The European Union, via the EU Commission, has enacted two key regulations relating to data processing; the General Data Protection Regulation (GDPR) and the Network and Information Security Directive (NISD). While both came into force in April 2016, they will replace the Data Protection Directive on May 25, 2018. Here I will briefly summarize a few of the 99 articles of the GDPR with respect to DC owners and operators of data centers.
Broadly, this means is that any company that solicits, targets, collects, stores or processes any data on a citizen of the EU will need to have governance policies in place for GDPR compliance. Despite the Brexit filing, the UK has publicly stated they will adopt in full the GDPR.
As it covers the data of any individual based in the EU, regardless of citizenship or where the data is being held, DC operators as processors may expect additional demands from their customers (the controllers) that they are taking measures that will minimize their exposure to infringing the GDPR.
What does this mean for the owners and operators of a data center in Asia? “Plenty” is the short answer.
The GDPR applies to the processing of personal data by controller or a processor in the EU Union, regardless of whether the processing takes place in the Union or not. There are two key definitions of relevance: the controller (the entity that has originated the data and manages the data content), and the processor (the entity that stores, transmits or applies a computational process to the data on behalf of the controller). Data center owners would fall primarily under the latter unless they are on prem or captive DCs, in which case they may be both. For the purposes of this article I will only address the processor – this in particular would cover cloud service providers (CSPs).
Article 28 outlines the responsibilities of a processor, with ten paragraphs that also refer to other articles, but the opening paragraph defines the relationship: “Where processing is to be carried out on behalf of a controller, the controller shall use only processors providing sufficient guarantees to implement appropriate technical and organizational measures in such a manner that processing will meet the requirements of this regulation and ensure the protection of the rights of the data subject.”
In particular, the GDPR mandates that “In order to maintain security the controller or processor should evaluate the risks inherent in the processing and implement measures to mitigate those risks, such as encryption … Consideration should be given to the risks that are presented by personal data processing, such as accidental or unlawful destruction, loss, alteration, unauthorized disclosure of, or access to, personal data transmitted, stored or otherwise processed which may in particular lead to physical, material or non-material damage.” (Paragraph 83).
This means that a full data loss strategy will be demanded by customers who hold data subject to the GDPR, of DC owners and operators. I have already seen questionnaires from Europe that are asking companies in Asia if they are GDPR-compliant.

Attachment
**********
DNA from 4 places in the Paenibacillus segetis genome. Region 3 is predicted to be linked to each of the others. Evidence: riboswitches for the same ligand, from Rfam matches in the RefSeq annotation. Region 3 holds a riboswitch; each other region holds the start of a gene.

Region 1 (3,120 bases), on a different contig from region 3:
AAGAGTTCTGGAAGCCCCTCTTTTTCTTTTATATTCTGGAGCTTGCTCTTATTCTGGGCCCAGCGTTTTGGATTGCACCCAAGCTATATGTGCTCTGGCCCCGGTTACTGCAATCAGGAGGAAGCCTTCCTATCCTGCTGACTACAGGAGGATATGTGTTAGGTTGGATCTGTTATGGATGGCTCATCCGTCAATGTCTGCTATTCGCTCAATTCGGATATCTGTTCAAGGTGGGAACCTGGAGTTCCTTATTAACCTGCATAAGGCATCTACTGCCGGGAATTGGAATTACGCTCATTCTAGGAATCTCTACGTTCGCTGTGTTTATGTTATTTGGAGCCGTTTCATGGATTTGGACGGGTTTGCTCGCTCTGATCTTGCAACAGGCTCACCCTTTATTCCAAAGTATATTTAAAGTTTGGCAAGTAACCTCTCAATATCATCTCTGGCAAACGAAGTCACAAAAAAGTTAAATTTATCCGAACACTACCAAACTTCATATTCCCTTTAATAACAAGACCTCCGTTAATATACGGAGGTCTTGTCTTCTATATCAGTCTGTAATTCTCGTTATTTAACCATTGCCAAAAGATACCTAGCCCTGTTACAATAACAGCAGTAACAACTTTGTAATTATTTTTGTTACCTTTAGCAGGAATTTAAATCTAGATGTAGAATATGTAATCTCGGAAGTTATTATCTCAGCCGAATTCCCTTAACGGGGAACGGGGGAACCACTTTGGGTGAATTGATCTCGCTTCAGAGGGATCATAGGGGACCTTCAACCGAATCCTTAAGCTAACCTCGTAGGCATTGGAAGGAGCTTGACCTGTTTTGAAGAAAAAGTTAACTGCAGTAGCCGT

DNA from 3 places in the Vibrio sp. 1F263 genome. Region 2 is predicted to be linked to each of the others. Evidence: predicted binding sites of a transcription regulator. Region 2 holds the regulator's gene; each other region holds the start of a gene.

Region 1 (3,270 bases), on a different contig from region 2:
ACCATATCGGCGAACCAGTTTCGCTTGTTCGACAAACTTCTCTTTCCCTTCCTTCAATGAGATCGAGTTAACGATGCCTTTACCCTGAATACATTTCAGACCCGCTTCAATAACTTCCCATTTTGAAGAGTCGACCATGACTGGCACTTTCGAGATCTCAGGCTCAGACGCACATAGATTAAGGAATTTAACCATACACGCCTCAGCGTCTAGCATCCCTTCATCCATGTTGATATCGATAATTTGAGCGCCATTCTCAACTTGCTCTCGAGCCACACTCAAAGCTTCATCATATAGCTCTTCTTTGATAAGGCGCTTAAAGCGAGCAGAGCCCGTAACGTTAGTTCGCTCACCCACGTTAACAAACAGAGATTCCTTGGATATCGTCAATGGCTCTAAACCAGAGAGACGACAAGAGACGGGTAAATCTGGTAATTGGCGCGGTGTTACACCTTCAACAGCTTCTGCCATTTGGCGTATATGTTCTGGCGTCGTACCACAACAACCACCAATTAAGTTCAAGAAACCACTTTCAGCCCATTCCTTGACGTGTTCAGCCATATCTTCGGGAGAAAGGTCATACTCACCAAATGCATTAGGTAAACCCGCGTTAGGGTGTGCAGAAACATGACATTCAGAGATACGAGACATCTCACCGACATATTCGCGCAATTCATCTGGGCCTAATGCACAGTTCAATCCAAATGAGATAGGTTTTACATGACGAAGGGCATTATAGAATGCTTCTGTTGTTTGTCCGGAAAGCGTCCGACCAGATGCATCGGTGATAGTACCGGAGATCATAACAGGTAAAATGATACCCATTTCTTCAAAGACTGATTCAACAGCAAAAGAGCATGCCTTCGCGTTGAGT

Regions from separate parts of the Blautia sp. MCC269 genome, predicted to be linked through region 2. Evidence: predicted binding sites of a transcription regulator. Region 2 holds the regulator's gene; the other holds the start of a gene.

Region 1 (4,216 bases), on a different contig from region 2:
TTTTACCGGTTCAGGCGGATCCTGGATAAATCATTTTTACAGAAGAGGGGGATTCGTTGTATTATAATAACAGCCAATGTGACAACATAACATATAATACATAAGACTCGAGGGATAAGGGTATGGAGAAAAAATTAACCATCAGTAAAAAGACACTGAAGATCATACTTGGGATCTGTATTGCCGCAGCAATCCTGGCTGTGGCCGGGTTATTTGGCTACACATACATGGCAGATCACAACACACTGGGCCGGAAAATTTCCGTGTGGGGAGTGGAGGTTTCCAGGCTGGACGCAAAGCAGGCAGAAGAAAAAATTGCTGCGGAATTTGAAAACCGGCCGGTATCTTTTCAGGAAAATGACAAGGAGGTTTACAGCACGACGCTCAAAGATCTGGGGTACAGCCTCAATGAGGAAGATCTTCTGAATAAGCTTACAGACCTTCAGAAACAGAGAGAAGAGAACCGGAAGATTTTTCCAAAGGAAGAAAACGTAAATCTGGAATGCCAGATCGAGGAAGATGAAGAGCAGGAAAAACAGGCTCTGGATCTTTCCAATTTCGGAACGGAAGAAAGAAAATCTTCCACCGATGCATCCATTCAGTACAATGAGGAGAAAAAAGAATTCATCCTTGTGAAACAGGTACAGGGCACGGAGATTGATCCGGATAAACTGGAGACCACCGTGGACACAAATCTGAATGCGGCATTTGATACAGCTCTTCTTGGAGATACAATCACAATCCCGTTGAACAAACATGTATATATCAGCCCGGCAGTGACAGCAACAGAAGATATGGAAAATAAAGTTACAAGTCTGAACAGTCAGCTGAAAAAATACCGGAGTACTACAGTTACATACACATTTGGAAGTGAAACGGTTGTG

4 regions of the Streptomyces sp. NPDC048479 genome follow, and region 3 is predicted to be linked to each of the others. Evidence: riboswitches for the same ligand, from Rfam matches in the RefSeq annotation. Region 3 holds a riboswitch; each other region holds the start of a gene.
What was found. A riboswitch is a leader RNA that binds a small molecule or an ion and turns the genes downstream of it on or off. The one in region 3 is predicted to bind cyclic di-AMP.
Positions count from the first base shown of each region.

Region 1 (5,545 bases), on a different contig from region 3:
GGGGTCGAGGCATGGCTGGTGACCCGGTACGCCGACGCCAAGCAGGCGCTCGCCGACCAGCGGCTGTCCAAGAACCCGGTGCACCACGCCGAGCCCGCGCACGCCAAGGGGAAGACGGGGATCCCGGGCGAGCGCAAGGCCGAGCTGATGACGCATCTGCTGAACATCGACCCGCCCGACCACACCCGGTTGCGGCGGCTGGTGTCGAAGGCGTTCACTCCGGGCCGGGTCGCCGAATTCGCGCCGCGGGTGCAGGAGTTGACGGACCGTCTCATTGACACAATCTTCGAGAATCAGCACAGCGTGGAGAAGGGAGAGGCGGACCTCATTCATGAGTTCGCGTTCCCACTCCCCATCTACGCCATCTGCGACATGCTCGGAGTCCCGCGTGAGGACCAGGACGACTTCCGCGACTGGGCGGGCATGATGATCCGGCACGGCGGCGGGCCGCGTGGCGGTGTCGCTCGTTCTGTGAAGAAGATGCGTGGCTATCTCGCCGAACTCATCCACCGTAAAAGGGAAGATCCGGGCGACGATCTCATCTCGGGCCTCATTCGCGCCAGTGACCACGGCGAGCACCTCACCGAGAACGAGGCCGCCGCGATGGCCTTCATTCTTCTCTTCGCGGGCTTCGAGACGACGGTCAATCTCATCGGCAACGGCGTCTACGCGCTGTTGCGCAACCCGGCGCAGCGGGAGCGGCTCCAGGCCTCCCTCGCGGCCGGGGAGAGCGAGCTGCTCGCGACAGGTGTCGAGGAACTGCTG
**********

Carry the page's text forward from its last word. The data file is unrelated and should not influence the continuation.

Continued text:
Article 15 ensures that an EU citizen or resident may request the return of all data held, or under article 20, direct the entity holding the data to move it to another entity. This is rather like cellphone number portability, presumably in theory increasing competition. The GDPR also has provision for the right of erasure (‘the right to be forgotten’) under Article 17.
This will mean that a DC owner has to ensure that data can be blocked from access if there is an order, plus to have a process in place to move data as requested by the controller down to the individual record level and erasing all back-up copies.
The EU law will also mandate that many large organizations appoint a data protection officer (DPO) to have an overall view of where data is located and set controlled parameters on who has access to it. The DPO will have to work DC operators and processors to ensure compliance to monitor and control data movement across the company and its use.
The board of directors of a DC has a fiduciary duty to ensure that shareholders are protected, no matter where data is stored or processed. A data controller cannot outsource their responsibility under GDPR, but they can certainly seek legal redress if the DC/processor fails to take adequate steps to protect their data.
DC owners addressing the GDPR need to take steps now to re-architect their data provisioning to have any chance of compliance, as there are now six months left to get the controls in place to avoid the severe penalties as outlined here
In summary, DC owners and operators need to revise all their policies and processes now to ensure they are GDPR-compliant or risk losing business from the EU, or worse. The good news is that the technology industry is creating innovations to address compliance with the GDPR under the general description of ‘RegTech’. Where there is adversity there is opportunity.
Written by Michael Mudd, founder and Managing Partner of Asia Policy Partners. He is also a member of the FinTech, Policy and Cloud computing SIG’s of the Hong Kong Computer Society, the chief representative of the Open Computing Alliance in the APAC and MEA region, and an associate member of the Middle East & North Africa Cloud Alliance.
Michael will be speaking on this topic this Friday at DCD>Converged Hong Kong. Click here for details on the conference agenda, registration information and more! Disruptive.Asia is an official media partner of DCD>Converged Hong Kong.